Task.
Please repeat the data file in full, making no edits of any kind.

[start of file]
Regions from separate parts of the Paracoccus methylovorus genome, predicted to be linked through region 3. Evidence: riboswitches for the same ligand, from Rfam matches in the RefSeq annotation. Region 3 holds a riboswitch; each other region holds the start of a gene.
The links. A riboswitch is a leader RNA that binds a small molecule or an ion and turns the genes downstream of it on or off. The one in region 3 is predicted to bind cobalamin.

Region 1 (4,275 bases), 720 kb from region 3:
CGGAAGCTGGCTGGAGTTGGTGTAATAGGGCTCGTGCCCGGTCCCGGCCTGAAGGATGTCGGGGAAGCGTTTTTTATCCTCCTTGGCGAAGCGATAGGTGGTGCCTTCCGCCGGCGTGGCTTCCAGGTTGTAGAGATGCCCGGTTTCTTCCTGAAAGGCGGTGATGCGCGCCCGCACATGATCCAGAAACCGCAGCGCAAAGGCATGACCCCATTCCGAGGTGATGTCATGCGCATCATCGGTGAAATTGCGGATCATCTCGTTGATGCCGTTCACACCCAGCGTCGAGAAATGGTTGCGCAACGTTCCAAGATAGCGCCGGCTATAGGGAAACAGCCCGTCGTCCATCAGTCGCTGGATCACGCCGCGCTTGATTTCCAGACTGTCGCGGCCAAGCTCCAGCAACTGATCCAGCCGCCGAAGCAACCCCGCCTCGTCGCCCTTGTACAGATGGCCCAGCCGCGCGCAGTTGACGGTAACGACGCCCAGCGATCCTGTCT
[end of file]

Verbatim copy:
Regions from separate parts of the Paracoccus methylovorus genome, predicted to be linked through region 3. Evidence: riboswitches for the same ligand, from Rfam matches in the RefSeq annotation. Region 3 holds a riboswitch; each other region holds the start of a gene.
The links. A riboswitch is a leader RNA that binds a small molecule or an ion and turns the genes downstream of it on or off. The one in region 3 is predicted to bind cobalamin.

Region 1 (4,275 bases), 720 kb from region 3:
CGGAAGCTGGCTGGAGTTGGTGTAATAGGGCTCGTGCCCGGTCCCGGCCTGAAGGATGTCGGGGAAGCGTTTTTTATCCTCCTTGGCGAAGCGATAGGTGGTGCCTTCCGCCGGCGTGGCTTCCAGGTTGTAGAGATGCCCGGTTTCTTCCTGAAAGGCGGTGATGCGCGCCCGCACATGATCCAGAAACCGCAGCGCAAAGGCATGACCCCATTCCGAGGTGATGTCATGCGCATCATCGGTGAAATTGCGGATCATCTCGTTGATGCCGTTCACACCCAGCGTCGAGAAATGGTTGCGCAACGTTCCAAGATAGCGCCGGCTATAGGGAAACAGCCCGTCGTCCATCAGTCGCTGGATCACGCCGCGCTTGATTTCCAGACTGTCGCGGCCAAGCTCCAGCAACTGATCCAGCCGCCGAAGCAACCCCGCCTCGTCGCCCTTGTACAGATGGCCCAGCCGCGCGCAGTTGACGGTAACGACGCCCAGCGATCCTGTCT